An Interview Archive for Education and Research
The interview archive "Forced Labor 1939-1945" commemorates the over twenty million people who were forced to work for Nazi Germany.
Nearly 600 former forced laborers from 26 countries tell their life stories in detailed audio and video interviews. There are also transcripts, translations, photos and short biographies.
The archive is accessible online after registration and is available in German, English and Russian.
Various educational materials and projects support and encourage the commemoration of the victims of Nazi forced labor in the classroom and in museums, in political education and at universities.
The online platform “learning with interviews” brings the interviews to the classrooms across Germany, the Czech Republic, Poland and Russia. The educational platforms focus on several 25-minute biographical short films with accompanying tasks and materials. In addition there are background films, transcripts and translations, info texts and method tips as well as a timeline and an encyclopedia.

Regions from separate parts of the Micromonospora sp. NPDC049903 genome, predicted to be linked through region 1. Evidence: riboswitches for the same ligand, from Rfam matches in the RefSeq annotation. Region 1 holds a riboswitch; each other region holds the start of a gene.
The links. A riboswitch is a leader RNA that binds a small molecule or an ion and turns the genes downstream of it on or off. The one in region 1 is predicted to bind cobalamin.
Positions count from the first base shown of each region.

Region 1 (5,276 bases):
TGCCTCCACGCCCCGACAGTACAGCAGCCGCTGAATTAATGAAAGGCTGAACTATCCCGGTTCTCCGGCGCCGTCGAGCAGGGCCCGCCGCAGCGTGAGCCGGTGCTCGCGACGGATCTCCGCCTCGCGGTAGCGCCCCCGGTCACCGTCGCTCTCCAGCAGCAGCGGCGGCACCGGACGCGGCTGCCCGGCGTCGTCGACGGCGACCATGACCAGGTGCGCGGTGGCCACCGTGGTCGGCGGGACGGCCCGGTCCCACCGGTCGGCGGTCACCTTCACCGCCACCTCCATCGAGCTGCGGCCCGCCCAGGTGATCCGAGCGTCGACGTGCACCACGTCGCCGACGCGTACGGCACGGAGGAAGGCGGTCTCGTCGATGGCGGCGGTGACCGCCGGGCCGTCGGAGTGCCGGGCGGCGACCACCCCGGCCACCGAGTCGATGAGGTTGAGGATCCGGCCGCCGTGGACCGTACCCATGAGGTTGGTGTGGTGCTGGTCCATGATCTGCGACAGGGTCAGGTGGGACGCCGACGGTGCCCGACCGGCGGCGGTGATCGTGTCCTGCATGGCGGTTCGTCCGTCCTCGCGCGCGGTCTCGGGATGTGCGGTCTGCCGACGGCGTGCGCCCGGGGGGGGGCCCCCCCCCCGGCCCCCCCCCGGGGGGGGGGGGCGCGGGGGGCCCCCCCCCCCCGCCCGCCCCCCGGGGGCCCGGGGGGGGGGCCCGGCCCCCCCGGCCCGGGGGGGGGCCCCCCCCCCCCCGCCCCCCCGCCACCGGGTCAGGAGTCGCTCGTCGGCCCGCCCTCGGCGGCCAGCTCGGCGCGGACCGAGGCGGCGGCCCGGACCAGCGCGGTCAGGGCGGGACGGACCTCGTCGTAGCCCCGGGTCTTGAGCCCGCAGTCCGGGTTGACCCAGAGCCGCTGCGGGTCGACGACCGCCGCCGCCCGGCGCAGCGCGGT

National Socialist Germany created one of the largest systems of forced labor in history. Not until 60 years after the end of the war did the compensation debate again bring back to mind the memory of the long-time forgotten victims of forced labor.
The website provides in depth background information on the topic.
The witnesses talk about the German invasions of Poland, the Soviet Union and Italy, the bombings during the war, the liberation or the post-war trials. In ten-minute interview excerpts they describe their experiences on " slave labor", the "Polish"- and "Ostarbeiter-decrees", the police and the culture of remembrance
Experts from science and practice comment on important questions concerning Nazi forced labor, compensation, patterns of remembrance and life story interviews. The several hours lasting interviews are summarized in half-hour films and are divided in chapters.
Interviews with Experts